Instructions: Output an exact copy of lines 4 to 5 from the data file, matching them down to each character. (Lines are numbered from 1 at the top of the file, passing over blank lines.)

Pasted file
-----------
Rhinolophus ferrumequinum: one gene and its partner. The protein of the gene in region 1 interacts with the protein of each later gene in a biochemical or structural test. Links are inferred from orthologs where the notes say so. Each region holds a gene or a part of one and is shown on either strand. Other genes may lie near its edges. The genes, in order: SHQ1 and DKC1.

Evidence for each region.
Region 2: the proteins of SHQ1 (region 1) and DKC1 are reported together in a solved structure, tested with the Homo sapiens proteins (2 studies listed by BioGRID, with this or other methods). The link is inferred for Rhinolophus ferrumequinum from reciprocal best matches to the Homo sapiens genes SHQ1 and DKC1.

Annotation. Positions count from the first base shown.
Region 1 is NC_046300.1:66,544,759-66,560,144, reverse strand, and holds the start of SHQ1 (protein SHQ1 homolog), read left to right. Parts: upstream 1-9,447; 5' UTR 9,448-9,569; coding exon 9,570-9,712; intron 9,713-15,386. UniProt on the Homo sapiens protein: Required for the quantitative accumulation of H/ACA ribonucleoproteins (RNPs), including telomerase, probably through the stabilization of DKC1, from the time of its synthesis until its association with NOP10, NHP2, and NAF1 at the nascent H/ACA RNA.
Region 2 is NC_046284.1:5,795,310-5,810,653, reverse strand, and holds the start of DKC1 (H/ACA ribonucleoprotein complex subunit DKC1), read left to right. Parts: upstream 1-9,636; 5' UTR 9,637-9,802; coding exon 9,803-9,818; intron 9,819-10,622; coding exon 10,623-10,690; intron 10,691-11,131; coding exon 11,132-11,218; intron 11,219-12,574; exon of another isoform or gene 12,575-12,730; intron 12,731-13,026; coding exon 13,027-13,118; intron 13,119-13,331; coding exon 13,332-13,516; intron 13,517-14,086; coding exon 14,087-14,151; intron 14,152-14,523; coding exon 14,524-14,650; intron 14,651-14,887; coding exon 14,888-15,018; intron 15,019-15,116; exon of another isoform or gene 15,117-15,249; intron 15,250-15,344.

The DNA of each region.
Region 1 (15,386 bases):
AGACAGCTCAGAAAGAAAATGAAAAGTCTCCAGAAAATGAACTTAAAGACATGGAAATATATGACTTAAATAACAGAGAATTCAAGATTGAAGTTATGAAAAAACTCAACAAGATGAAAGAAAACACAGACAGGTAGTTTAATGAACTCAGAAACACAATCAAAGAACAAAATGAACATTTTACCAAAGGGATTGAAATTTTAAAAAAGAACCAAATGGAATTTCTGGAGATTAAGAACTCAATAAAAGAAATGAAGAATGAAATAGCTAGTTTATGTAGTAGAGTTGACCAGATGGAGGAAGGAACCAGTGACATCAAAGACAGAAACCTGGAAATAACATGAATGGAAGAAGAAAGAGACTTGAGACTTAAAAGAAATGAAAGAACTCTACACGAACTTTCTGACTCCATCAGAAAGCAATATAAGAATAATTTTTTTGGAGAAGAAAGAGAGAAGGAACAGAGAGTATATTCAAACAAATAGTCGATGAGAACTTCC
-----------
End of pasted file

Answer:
Annotation. Positions count from the first base shown.
Region 1 is NC_046300.1:66,544,759-66,560,144, reverse strand, and holds the start of SHQ1 (protein SHQ1 homolog), read left to right. Parts: upstream 1-9,447; 5' UTR 9,448-9,569; coding exon 9,570-9,712; intron 9,713-15,386. UniProt on the Homo sapiens protein: Required for the quantitative accumulation of H/ACA ribonucleoproteins (RNPs), including telomerase, probably through the stabilization of DKC1, from the time of its synthesis until its association with NOP10, NHP2, and NAF1 at the nascent H/ACA RNA.